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( Khanal et al. 2021 ; Winkler and Knoche 2021 ). An alternative explanation for neck shrivel is an asymmetric distribution of the osmotic potential (ψ Π ) within the plum tissues. Assuming the fruit to be at equilibrium water potential (ψ), a more

Open Access

The water potential (Ψ) of the sweet cherry fruit and its two components, osmotic potential (Ψ Π ) and turgor (Ψ P ) (where Ψ = Ψ Π + Ψ P ), are likely to be important factors affecting fruit cracking. First, fruit Ψ affects the rate of water

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Abstract

Water and turgor potentials of callus tissue from the cactus Echinopsis turbinata L. increased with increasing concentration of kinetin. Osmotic potential showed no consistent trend with an increase in concentration of kinetin or p-chlorophenoxyacetic acid (p-CPA).

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for tall fescue subjected to the 20% ETo irrigation level and lower at 20 d after treatment began for the 60% ETo irrigated level ( Table 1 ). Osmotic potential was lower in the 20% or 60% ETo treatment compared with the well-watered control on all

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The osmotic potential and development of apple and peach floral and vegetative buds and tissue were determined pre- and post-bloom. Apple and peach floral and vegetative buds were removed pre-bloom and the osmotic potential and bud development measured pre- and post-bloom. The osmotic potential of vegetative and floral buds was related to the phenology of bud development. Developing buds had a lower (more negative) osmotic potential than dormant buds. Removal of peach floral buds lowered osmotic potential and increased vegetative bud development and early leaf growth rate. Removal of peach vegetative buds, however, reduced fruit bud development, fruit growth, and embryo survival. Osmotic potential was an index of sink activity during the pre- and post-bloom stages of development.

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Absolute and relative fruit growth rates (AGR and RGR) of 5 cultivars were calculated from the oven-dry weights of fruits harvested periodically throughout the growing season. Both AGR and RGR were higher for larger fruit of different cultivars with similar days to maturity, and for summer- versus fall-ripening cultivars. Seasonal variability in AGR and RGR was observed, Apple fruit cortex disks were incubated in 14C-sorbitol solutions in vitro to determine if uptake rates at the cellular level varied between cultivars. Rates of sorbitol accumulation, expressed es μg sorbitol per mg dry weight cortex tissue, declined as the season progressed. Within a cuitivar, uptake rates were not relatad to fruit size, nor were differences found between cortex tissue samples from competing fruit on a spur. Sorbitol uptake rates were significantly lower for the more slowly-growing cultivar. The osmotic potential of the expressed cortex sap, sampled on several dates, was consistently lower for the more rapidly-growing cultivar. Thus, inherent differences in fruit growth rates among cultivars may be due to variation in regulation of osmotic potential.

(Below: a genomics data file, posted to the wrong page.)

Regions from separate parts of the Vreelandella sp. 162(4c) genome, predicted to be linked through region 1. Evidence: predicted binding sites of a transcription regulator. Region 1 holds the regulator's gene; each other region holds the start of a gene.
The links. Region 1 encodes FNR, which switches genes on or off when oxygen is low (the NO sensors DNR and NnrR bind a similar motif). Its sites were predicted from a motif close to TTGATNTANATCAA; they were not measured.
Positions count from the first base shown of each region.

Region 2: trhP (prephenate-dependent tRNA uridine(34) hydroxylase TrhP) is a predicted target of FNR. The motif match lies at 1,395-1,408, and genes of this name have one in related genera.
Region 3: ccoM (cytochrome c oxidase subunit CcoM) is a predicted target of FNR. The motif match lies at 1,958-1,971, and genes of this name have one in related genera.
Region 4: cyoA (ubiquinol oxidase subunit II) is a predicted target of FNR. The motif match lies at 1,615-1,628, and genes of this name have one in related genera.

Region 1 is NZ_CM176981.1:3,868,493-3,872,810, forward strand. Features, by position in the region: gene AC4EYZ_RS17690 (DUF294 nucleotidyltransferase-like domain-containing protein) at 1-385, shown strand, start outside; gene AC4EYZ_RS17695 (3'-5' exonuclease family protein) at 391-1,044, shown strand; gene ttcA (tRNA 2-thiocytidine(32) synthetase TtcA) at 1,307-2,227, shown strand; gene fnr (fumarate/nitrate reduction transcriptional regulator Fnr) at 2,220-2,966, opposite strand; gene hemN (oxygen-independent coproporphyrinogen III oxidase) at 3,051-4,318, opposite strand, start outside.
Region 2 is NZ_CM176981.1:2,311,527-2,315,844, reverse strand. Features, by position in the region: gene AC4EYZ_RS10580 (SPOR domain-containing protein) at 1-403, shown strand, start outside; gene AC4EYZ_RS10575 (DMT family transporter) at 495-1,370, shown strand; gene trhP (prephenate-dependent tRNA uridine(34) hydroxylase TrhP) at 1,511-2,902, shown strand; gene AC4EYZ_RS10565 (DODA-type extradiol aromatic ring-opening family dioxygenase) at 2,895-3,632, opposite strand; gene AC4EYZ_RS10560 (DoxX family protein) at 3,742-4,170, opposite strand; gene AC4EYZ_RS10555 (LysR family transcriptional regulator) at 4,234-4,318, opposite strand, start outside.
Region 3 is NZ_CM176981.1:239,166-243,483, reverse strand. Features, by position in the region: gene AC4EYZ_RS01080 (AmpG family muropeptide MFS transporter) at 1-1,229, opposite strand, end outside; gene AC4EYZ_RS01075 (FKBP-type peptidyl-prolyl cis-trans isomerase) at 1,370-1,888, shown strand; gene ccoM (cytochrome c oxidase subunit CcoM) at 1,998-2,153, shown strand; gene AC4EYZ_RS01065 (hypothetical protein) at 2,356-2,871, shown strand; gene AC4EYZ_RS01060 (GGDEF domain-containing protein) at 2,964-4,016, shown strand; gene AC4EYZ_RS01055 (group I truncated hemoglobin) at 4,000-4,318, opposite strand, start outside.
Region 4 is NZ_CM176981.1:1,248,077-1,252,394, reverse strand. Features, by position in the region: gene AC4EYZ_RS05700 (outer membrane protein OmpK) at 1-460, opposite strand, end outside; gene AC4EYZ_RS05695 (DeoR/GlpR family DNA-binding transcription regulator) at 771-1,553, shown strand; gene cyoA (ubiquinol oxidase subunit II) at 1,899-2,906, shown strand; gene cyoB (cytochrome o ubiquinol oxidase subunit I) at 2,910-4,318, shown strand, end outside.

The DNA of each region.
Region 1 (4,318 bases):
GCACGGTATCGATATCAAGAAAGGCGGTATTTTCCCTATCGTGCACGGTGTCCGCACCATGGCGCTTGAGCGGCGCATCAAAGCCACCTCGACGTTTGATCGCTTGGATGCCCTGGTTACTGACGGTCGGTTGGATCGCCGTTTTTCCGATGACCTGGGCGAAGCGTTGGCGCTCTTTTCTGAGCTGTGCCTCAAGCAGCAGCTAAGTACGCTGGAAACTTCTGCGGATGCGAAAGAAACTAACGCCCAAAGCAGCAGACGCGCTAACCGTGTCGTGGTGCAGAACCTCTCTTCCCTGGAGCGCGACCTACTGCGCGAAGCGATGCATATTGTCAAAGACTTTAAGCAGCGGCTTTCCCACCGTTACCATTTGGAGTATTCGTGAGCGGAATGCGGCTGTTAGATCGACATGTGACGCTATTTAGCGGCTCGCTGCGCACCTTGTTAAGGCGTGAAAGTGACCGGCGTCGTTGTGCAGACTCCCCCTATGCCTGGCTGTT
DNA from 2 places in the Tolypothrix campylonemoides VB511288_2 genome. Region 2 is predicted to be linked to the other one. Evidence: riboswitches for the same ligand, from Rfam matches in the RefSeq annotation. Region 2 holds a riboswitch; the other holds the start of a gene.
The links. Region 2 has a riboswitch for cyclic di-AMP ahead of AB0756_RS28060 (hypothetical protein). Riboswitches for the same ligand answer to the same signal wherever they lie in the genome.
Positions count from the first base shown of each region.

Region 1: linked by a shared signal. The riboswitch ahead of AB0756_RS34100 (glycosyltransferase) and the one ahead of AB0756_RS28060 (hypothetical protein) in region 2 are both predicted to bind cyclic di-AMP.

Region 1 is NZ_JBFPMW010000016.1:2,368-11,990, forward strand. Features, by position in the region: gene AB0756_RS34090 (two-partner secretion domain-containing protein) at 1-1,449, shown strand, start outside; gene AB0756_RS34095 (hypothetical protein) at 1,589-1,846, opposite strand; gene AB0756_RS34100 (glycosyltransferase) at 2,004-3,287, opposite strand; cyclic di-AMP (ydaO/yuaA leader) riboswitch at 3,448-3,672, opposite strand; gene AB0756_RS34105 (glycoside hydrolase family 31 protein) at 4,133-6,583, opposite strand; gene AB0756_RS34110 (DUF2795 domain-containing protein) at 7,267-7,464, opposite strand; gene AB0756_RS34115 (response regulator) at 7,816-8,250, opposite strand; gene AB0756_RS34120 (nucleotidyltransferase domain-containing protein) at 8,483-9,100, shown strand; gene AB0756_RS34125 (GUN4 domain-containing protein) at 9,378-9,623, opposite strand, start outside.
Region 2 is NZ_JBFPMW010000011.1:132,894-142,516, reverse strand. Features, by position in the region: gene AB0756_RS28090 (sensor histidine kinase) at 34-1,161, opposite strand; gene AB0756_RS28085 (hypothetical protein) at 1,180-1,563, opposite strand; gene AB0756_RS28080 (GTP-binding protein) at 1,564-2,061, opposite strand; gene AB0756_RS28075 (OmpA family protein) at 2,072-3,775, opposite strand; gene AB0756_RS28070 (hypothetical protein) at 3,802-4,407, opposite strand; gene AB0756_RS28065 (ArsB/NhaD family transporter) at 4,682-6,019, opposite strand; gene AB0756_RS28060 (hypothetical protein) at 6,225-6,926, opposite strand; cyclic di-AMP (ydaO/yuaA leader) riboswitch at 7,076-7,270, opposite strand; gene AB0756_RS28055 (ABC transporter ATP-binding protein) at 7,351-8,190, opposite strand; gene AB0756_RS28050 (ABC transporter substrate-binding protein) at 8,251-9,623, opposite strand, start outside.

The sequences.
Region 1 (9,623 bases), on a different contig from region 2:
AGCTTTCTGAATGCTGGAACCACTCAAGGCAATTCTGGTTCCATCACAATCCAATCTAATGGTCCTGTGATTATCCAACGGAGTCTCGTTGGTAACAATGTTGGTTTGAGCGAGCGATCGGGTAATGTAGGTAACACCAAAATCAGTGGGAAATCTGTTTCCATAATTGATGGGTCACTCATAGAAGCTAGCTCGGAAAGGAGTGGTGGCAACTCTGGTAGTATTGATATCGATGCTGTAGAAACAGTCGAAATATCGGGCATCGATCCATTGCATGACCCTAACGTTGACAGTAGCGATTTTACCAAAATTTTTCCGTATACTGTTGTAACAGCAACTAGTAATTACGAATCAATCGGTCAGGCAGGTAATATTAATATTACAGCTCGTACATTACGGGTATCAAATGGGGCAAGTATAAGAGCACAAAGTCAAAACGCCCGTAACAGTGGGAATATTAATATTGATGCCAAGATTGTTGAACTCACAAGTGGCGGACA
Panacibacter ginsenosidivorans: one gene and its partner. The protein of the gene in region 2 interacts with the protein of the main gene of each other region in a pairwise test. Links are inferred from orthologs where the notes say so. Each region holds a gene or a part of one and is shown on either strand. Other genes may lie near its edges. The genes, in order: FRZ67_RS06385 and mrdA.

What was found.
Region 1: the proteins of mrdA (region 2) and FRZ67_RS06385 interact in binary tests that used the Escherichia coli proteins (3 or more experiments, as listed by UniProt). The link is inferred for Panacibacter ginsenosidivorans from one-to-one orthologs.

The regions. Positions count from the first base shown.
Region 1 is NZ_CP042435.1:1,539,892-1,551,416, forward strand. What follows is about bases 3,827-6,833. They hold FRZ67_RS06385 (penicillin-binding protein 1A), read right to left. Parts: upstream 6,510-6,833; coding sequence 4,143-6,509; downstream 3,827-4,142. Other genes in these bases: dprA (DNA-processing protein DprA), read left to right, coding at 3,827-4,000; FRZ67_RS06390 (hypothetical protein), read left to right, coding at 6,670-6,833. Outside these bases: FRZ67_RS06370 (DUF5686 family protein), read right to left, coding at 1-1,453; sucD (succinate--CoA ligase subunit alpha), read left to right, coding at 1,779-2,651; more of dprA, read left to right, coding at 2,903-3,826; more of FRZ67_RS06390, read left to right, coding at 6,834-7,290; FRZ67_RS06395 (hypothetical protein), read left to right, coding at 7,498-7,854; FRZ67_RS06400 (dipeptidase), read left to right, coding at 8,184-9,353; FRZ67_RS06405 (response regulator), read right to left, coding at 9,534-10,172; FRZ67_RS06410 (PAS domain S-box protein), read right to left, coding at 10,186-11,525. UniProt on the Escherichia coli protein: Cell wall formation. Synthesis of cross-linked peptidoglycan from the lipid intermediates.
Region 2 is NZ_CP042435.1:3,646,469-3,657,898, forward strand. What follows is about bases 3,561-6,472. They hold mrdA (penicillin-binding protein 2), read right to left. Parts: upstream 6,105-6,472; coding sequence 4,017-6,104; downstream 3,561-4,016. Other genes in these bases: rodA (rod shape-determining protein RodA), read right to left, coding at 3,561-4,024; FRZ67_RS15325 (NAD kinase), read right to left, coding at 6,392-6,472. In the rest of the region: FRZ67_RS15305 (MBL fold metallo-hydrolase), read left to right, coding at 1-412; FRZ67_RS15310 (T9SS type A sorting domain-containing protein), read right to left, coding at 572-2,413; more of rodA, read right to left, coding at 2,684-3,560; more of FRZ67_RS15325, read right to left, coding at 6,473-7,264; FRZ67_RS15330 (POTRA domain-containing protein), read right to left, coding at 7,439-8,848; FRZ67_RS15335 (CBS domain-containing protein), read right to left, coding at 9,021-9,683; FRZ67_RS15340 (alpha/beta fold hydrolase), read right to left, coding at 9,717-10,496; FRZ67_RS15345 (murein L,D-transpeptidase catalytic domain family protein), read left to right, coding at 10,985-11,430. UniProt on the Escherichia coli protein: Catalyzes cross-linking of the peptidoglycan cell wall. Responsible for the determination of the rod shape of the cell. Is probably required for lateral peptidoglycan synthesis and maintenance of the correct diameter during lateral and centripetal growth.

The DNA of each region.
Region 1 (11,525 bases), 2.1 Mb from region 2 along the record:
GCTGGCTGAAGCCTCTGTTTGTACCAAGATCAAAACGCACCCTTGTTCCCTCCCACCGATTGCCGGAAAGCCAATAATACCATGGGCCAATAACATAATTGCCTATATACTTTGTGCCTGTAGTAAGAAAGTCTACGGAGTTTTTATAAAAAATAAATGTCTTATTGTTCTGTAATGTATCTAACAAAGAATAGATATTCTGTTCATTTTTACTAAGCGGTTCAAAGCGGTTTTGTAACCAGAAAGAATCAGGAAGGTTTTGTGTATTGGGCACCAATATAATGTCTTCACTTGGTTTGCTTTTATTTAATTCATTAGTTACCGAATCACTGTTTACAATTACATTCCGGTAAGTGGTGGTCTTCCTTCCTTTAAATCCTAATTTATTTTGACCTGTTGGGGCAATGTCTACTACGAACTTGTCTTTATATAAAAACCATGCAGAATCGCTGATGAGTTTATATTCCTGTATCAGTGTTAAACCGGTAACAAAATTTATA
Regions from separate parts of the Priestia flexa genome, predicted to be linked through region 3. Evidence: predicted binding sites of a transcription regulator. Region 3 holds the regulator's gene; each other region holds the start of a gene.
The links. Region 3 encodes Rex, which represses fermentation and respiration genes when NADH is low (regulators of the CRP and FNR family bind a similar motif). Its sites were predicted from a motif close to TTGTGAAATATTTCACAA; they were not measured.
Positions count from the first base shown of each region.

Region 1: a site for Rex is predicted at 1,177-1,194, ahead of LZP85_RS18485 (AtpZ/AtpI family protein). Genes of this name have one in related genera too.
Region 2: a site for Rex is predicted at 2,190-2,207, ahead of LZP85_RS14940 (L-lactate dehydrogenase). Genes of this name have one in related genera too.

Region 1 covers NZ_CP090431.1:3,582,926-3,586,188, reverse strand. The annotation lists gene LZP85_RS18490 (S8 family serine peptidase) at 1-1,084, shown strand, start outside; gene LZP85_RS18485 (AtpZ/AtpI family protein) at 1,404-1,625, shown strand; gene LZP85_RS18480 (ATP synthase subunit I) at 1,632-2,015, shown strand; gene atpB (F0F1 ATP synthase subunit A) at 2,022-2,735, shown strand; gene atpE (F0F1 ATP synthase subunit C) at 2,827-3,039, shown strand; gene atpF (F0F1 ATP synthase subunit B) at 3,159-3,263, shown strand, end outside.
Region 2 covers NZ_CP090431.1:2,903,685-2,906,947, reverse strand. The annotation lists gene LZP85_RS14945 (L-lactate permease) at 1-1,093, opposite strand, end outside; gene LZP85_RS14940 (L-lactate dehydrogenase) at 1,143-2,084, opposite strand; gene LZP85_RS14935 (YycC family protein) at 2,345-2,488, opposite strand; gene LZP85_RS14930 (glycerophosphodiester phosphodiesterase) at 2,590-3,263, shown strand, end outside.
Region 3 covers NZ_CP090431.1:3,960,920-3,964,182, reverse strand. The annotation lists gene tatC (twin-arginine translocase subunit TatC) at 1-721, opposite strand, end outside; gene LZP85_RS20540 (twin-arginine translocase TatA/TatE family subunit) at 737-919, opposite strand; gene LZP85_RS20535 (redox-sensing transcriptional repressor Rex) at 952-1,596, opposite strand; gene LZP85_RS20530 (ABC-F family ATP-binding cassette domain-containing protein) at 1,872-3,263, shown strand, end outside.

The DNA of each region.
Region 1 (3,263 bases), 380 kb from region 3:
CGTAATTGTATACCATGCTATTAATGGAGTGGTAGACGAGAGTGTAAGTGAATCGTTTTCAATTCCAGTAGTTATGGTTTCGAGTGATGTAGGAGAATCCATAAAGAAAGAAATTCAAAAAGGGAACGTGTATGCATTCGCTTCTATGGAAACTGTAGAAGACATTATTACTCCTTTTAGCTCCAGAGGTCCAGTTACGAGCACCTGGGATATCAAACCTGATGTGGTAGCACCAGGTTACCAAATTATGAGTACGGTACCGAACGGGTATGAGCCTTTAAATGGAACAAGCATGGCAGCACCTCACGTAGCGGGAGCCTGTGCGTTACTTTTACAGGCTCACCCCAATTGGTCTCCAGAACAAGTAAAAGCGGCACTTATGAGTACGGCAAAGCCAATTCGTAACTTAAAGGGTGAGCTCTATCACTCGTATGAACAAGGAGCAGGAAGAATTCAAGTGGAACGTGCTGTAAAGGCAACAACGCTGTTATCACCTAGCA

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Abstract

Rhythmic pulses of irreversible petal expansion in rose (Rosa hybrida L. ‘Sonia’) petals cause diurnal changes in the rate of flower opening. Time-lapse cinematography revealed a transient increase in the rate of rose flower opening that commenced shortly before the onset of a light period and lasted for a few hours. Petal expansion, which occurred sequentially from the outer to the innermost whorl, involved rhythmic increases in fresh and dry weights. The amount of expansion was greatest in the distal portion of each petal and least near the petal base. Periods of rapid expansion were accompanied by decreases in starch and increases in soluble sugars in the petals, but the total carbohydrate content of the petals remained constant during a light–dark cycle. During expansion, the osmotic potential of the outer petal increased from −790 to −690 kPa. Starch hydrolysis during petal growth appears to be important for maintenance of cell size, but it is not the factor controlling cell expansion.